Financial Strain Grips Sarathi Trainees in Pune as MPSC Exam Postponed

Delay in Examination Raises Concerns Over Stipends and Training for Aspiring Civil Servants

The Maharashtra Public Service Commission’s decision to postpone the ‘Maharashtra Gazetted Civil Services Joint Prelims Examination’ scheduled for April 28 has cast a shadow of uncertainty over aspiring civil servants enrolled in training programs facilitated by the Chhatrapati Shahu Maharaj Research, Training, and Human Development Institute (Sarathi) in Pune. With the postponement, the crucial stipends and training sessions provided to the trainees have been abruptly halted, plunging many into financial crisis and existential uncertainty.

Under the Sarathi program, aspirants preparing for the MPSC examinations receive eight months of rigorous training along with a monthly stipend of Rs 8,000. Similarly, students selected through Mahajyoti and Barti institutes undergo an extended training period of 11 months with a stipend of Rs 10,000 per month. However, the disparity in training duration and stipend amount has raised questions among students, particularly regarding the equitable treatment of all aspirants irrespective of their background.

The recent decision by the state government to extend educational benefits and concessions to students of the Maratha community has further fueled demands for a reassessment of the training structure and stipend allocation within the Sarathi program. As the specter of financial instability looms large over the trainees, many are left grappling with the dilemma of sustaining themselves in Pune without the crucial support of training and stipends during the extended interim period until the rescheduled examination date is announced.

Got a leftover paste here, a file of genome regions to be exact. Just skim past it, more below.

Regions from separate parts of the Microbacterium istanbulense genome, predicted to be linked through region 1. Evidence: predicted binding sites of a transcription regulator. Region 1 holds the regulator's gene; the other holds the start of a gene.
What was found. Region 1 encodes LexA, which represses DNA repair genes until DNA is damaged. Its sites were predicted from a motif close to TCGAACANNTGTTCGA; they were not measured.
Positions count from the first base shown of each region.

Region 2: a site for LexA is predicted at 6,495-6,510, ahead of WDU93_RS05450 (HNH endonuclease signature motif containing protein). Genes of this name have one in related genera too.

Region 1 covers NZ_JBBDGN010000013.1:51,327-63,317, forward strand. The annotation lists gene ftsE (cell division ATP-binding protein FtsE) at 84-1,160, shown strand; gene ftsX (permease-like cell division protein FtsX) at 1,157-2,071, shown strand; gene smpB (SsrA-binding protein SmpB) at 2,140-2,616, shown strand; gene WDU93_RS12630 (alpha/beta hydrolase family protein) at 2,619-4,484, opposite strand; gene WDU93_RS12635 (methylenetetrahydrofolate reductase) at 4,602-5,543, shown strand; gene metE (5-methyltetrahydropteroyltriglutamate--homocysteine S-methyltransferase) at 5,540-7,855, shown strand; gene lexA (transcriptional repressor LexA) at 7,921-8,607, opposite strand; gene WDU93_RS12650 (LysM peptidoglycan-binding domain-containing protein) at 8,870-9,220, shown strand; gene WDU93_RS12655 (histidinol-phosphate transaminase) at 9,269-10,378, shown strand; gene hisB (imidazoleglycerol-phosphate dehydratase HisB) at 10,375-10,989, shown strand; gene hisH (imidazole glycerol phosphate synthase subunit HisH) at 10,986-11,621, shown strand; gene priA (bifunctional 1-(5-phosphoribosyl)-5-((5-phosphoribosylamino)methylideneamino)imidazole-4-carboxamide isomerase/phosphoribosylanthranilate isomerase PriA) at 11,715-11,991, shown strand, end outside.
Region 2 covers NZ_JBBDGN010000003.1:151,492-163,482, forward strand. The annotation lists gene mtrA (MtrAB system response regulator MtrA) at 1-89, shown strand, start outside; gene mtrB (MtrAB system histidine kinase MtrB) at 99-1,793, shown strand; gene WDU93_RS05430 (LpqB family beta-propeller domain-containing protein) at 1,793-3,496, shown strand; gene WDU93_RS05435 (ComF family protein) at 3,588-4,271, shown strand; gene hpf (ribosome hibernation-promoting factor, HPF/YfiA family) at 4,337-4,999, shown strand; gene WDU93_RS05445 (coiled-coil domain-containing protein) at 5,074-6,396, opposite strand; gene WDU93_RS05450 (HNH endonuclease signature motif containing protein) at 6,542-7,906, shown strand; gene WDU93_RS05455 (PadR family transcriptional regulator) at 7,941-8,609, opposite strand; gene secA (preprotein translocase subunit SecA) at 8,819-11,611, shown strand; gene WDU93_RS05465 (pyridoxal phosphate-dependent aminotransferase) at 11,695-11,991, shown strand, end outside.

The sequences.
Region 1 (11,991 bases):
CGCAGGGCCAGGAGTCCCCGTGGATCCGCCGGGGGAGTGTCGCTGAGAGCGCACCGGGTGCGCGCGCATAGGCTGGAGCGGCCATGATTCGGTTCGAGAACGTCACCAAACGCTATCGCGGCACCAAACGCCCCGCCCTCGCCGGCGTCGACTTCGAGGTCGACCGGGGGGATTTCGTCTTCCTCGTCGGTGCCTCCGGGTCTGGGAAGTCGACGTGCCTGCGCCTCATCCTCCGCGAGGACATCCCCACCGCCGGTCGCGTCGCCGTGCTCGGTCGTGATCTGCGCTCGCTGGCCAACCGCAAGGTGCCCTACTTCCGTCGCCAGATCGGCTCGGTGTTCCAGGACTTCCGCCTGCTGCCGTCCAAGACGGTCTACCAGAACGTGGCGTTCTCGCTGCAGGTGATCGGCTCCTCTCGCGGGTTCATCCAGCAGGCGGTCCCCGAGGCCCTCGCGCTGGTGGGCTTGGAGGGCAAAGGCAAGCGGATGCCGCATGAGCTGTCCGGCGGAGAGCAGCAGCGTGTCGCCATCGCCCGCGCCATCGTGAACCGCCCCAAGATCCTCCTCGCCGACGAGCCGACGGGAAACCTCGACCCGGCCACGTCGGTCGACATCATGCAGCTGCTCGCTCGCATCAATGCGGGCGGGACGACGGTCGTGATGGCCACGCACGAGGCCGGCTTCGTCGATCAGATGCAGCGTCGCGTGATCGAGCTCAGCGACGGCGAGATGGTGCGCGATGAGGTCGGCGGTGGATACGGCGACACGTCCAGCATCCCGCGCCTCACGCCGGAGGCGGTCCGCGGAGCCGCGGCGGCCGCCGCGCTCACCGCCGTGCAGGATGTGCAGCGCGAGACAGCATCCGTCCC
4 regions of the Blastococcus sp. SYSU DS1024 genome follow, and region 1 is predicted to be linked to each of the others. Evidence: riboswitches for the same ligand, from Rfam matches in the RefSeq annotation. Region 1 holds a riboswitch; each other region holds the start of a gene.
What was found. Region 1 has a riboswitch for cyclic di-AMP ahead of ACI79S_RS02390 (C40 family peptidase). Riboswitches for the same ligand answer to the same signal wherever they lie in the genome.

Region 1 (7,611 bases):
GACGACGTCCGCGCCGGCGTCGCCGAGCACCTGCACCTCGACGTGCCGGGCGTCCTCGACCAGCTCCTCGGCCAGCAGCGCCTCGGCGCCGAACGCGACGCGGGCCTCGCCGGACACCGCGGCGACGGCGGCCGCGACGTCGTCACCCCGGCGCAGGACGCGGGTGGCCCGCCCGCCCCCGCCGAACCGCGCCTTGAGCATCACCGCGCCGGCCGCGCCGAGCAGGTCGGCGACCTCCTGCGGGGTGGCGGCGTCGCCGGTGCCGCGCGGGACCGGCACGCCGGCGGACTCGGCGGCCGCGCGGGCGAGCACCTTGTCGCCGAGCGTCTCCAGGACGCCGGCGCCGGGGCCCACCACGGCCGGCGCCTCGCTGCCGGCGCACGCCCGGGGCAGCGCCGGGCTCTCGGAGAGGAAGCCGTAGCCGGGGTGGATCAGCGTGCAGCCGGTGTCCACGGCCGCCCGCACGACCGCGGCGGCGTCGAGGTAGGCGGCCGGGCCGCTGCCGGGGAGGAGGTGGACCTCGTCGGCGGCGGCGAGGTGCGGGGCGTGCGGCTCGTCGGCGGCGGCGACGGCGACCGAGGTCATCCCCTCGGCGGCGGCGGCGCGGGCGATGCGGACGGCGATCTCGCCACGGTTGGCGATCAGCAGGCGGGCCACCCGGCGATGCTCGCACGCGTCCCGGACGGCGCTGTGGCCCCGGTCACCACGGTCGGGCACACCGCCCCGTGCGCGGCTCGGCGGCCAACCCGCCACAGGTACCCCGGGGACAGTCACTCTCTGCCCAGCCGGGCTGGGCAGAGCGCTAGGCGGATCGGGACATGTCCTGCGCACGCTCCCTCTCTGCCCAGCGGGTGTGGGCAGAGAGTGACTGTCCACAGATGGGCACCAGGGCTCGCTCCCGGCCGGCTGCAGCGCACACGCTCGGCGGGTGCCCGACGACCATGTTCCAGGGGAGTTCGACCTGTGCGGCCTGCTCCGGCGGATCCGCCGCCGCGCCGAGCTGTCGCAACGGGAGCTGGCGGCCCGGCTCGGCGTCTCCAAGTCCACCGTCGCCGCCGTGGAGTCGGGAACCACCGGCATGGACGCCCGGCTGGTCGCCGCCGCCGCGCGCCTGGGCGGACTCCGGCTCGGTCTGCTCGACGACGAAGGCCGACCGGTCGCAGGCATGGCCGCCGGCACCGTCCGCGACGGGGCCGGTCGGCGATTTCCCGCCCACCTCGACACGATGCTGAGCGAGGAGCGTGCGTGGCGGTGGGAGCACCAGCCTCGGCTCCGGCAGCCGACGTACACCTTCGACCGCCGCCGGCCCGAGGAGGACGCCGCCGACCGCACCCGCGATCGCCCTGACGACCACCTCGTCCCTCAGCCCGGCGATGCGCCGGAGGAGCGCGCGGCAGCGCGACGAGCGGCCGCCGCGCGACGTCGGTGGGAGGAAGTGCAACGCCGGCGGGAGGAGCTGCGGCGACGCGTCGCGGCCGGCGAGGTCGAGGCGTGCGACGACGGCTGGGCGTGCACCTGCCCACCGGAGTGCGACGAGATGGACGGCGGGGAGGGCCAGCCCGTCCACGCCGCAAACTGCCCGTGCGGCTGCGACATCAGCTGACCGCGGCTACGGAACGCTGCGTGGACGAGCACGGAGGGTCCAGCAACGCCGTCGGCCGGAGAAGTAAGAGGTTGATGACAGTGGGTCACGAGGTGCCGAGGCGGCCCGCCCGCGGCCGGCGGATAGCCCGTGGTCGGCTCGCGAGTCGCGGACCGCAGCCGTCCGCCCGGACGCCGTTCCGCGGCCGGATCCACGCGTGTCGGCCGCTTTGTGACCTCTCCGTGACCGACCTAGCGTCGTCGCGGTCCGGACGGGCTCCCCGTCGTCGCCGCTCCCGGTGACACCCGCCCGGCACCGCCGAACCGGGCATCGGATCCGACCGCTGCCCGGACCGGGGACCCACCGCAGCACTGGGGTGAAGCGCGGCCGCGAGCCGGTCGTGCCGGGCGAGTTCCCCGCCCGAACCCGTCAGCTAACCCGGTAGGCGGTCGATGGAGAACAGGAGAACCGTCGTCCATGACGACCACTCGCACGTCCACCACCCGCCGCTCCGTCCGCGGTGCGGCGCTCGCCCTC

Expressing their plight, Dipti Pathare, a student from Pune, voiced concerns over the sudden cessation of stipends post-March, highlighting the dire predicament faced by economically disadvantaged students. Similarly, Dnyaneshwar Deshmukh, hailing from Osmanabad, underscored the challenges faced by students from drought-prone regions, emphasizing the indispensable role of training and stipends in their pursuit of academic excellence.

Amidst mounting pressure and apprehensions, students have urged the Sarathi authorities to intervene and provide clarity on the continuation of financial support and training arrangements until the rescheduled examination. However, the ambiguity surrounding financial decisions during the ongoing code of conduct period has further compounded the predicament, leaving students in limbo.

As the trainees anxiously await a resolution, the delay in the MPSC examination underscores the urgent need for stakeholders to address the pressing concerns of aspiring civil servants and ensure equitable access to educational resources and support systems.

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